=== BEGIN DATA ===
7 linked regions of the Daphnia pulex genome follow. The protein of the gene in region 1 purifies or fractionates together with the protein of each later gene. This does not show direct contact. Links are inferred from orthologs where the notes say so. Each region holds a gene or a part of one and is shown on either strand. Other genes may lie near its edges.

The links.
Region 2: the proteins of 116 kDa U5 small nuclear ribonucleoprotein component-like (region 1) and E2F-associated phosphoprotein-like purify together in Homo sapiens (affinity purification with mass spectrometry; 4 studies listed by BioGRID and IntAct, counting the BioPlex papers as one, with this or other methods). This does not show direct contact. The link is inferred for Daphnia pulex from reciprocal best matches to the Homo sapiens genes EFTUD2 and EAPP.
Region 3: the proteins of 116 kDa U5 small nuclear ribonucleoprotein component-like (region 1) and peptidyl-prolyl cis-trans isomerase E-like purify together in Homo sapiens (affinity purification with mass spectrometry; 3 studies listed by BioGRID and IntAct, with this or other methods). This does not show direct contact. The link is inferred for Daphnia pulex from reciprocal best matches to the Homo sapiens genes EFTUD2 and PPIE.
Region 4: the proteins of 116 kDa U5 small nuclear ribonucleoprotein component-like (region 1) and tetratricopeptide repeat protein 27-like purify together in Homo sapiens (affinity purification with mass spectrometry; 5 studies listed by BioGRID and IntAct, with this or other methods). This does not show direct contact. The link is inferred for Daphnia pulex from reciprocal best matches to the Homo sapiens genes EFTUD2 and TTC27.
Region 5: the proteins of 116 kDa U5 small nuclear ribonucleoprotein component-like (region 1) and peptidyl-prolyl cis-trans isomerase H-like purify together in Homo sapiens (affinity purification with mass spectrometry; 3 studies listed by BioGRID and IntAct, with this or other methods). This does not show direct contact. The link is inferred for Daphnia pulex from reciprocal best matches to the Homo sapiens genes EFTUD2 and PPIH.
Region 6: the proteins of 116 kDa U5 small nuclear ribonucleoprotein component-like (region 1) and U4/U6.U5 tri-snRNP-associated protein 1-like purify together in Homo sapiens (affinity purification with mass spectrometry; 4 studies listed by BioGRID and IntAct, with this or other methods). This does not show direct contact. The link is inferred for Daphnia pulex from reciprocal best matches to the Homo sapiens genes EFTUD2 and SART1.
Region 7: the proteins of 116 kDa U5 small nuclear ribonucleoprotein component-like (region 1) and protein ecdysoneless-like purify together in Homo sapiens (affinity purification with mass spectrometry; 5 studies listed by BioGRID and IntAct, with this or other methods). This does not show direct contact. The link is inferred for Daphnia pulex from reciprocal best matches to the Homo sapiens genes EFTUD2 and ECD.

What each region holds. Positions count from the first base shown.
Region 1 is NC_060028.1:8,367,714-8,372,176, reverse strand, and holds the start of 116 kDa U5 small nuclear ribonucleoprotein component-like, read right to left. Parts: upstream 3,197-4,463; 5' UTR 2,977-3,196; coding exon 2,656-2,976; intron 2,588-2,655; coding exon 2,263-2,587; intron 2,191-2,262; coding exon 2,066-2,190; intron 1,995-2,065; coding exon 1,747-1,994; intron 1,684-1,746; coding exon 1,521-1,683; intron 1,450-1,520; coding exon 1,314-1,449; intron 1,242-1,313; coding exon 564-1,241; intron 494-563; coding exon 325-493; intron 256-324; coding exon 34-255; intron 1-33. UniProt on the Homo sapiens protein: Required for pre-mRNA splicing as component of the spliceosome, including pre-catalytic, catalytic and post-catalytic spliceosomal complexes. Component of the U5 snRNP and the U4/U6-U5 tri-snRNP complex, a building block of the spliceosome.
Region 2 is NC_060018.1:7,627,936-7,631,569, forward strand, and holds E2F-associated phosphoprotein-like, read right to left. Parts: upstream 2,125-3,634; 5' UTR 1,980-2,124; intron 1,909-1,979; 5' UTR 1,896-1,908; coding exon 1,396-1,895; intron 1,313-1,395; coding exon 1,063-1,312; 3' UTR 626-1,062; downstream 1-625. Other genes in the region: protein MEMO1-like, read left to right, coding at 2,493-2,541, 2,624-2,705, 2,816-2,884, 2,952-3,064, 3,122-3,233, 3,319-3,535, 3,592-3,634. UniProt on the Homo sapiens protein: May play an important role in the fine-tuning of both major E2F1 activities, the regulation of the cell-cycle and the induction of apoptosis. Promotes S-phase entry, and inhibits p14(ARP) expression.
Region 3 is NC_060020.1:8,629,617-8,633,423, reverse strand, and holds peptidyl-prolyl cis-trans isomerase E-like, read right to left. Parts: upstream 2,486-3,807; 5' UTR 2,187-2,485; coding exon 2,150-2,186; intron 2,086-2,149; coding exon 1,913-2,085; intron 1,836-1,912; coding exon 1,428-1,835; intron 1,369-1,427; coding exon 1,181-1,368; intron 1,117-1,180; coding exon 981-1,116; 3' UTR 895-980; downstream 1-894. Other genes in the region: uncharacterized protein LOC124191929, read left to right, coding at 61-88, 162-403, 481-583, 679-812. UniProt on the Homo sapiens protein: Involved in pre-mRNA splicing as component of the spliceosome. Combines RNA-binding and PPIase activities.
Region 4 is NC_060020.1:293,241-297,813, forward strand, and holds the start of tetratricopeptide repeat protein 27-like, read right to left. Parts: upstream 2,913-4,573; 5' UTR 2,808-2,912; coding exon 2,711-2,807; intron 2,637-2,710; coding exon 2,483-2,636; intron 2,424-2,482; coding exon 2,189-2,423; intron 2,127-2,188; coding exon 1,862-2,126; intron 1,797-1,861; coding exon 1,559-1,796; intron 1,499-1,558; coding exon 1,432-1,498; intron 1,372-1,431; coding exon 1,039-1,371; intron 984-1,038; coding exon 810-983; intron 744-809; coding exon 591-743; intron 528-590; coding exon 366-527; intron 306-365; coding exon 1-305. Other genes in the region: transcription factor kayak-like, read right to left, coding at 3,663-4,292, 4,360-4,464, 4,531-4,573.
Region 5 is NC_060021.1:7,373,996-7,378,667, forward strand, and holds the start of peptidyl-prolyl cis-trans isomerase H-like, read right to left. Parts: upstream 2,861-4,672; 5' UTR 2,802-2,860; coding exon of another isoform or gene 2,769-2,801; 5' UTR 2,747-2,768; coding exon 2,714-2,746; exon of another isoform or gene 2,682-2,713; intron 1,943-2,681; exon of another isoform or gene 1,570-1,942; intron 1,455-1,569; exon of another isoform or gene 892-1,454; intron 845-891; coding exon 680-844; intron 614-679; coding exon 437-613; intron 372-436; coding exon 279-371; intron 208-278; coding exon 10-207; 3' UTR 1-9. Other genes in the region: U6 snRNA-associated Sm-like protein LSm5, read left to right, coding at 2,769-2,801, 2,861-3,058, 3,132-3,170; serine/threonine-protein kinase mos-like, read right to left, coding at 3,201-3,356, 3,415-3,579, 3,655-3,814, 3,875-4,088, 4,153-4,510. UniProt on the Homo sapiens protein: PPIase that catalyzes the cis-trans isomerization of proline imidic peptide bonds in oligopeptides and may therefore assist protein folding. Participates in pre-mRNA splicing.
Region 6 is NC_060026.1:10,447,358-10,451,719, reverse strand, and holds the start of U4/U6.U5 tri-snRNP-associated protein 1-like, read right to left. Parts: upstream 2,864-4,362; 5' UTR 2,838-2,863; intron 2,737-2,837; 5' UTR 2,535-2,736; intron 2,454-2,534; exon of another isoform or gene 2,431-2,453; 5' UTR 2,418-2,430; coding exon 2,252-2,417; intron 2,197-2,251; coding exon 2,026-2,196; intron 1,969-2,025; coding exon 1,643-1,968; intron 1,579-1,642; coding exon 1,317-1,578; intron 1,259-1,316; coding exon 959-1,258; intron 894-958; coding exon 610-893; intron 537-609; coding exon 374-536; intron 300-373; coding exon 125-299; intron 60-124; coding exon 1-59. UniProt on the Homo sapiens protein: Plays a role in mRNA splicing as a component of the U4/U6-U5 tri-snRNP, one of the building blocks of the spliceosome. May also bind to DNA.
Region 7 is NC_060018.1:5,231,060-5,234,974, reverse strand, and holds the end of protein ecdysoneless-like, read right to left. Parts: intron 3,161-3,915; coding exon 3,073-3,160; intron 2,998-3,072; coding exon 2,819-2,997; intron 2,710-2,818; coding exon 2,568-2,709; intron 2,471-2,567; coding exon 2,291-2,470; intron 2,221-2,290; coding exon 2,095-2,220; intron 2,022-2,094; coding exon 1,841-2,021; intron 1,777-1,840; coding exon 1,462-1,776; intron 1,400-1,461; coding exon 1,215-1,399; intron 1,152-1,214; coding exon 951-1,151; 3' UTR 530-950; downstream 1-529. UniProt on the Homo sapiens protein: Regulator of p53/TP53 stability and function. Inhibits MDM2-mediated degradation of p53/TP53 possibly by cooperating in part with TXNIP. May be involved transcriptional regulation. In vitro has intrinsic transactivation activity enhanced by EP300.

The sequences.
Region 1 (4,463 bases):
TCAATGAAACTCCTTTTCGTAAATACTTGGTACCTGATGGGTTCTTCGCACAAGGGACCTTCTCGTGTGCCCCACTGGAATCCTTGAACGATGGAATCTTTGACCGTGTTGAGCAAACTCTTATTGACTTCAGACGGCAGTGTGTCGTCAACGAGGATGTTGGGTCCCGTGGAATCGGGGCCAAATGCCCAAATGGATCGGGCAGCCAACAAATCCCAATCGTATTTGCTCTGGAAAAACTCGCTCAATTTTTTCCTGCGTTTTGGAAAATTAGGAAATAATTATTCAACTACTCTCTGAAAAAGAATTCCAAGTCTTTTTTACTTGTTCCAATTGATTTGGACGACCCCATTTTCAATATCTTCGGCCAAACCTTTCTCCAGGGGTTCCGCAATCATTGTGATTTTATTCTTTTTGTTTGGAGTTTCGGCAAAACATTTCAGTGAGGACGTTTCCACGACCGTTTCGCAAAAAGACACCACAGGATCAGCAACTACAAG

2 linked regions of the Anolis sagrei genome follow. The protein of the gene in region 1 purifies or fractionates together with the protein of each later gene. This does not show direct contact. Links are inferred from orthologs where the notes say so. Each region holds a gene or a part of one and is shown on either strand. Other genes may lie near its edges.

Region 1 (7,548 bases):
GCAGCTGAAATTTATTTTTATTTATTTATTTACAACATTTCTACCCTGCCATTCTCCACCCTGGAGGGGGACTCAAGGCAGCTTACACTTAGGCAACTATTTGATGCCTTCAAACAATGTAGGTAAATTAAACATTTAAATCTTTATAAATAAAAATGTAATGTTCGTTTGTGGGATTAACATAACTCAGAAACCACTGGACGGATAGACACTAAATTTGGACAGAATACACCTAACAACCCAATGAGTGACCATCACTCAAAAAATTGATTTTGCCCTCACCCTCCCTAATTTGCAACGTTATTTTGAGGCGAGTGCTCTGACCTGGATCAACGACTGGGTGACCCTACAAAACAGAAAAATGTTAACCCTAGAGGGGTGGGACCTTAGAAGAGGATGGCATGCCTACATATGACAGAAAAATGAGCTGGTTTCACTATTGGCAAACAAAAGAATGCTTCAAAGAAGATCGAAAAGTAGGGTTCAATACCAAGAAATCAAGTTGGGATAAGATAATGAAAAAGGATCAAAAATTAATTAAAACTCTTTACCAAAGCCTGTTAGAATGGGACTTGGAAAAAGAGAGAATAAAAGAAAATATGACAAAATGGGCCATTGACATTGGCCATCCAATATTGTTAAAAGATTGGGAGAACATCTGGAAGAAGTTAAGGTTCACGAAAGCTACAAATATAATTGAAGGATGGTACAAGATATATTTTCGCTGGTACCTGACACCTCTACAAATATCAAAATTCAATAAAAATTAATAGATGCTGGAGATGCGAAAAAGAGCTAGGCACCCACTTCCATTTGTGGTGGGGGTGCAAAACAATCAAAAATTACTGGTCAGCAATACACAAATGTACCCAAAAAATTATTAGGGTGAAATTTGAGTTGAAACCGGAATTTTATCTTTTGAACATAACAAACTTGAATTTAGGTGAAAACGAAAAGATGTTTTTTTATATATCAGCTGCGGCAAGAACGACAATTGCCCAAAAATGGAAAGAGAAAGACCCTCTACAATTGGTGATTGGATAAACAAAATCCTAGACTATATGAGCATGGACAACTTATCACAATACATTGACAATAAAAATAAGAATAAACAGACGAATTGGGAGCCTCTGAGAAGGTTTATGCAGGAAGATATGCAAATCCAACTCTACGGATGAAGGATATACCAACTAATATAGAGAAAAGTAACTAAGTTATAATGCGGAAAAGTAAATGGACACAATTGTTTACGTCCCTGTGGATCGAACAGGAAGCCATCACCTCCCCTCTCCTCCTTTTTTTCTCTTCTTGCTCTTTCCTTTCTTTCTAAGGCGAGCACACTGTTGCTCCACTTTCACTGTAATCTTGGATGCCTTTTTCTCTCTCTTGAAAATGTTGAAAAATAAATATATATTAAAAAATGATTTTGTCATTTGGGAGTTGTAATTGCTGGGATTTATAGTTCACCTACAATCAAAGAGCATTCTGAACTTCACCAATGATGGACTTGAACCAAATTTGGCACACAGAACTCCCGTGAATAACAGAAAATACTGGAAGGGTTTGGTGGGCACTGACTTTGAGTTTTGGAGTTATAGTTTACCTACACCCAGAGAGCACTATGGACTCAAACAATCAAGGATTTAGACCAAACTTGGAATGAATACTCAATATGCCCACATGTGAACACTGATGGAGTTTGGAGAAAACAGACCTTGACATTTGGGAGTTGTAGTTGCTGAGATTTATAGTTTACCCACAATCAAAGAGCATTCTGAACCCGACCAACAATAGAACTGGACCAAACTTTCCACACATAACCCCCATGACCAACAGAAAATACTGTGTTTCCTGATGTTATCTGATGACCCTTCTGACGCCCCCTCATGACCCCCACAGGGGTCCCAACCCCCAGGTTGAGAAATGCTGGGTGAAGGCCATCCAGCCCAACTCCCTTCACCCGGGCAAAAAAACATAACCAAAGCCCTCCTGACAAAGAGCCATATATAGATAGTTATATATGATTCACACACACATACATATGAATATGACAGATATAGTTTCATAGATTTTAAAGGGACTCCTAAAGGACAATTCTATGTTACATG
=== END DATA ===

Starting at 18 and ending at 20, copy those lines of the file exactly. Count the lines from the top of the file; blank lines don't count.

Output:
Region 1 (4,463 bases):
TCAATGAAACTCCTTTTCGTAAATACTTGGTACCTGATGGGTTCTTCGCACAAGGGACCTTCTCGTGTGCCCCACTGGAATCCTTGAACGATGGAATCTTTGACCGTGTTGAGCAAACTCTTATTGACTTCAGACGGCAGTGTGTCGTCAACGAGGATGTTGGGTCCCGTGGAATCGGGGCCAAATGCCCAAATGGATCGGGCAGCCAACAAATCCCAATCGTATTTGCTCTGGAAAAACTCGCTCAATTTTTTCCTGCGTTTTGGAAAATTAGGAAATAATTATTCAACTACTCTCTGAAAAAGAATTCCAAGTCTTTTTTACTTGTTCCAATTGATTTGGACGACCCCATTTTCAATATCTTCGGCCAAACCTTTCTCCAGGGGTTCCGCAATCATTGTGATTTTATTCTTTTTGTTTGGAGTTTCGGCAAAACATTTCAGTGAGGACGTTTCCACGACCGTTTCGCAAAAAGACACCACAGGATCAGCAACTACAAG

2 linked regions of the Anolis sagrei genome follow. The protein of the gene in region 1 purifies or fractionates together with the protein of each later gene. This does not show direct contact. Links are inferred from orthologs where the notes say so. Each region holds a gene or a part of one and is shown on either strand. Other genes may lie near its edges.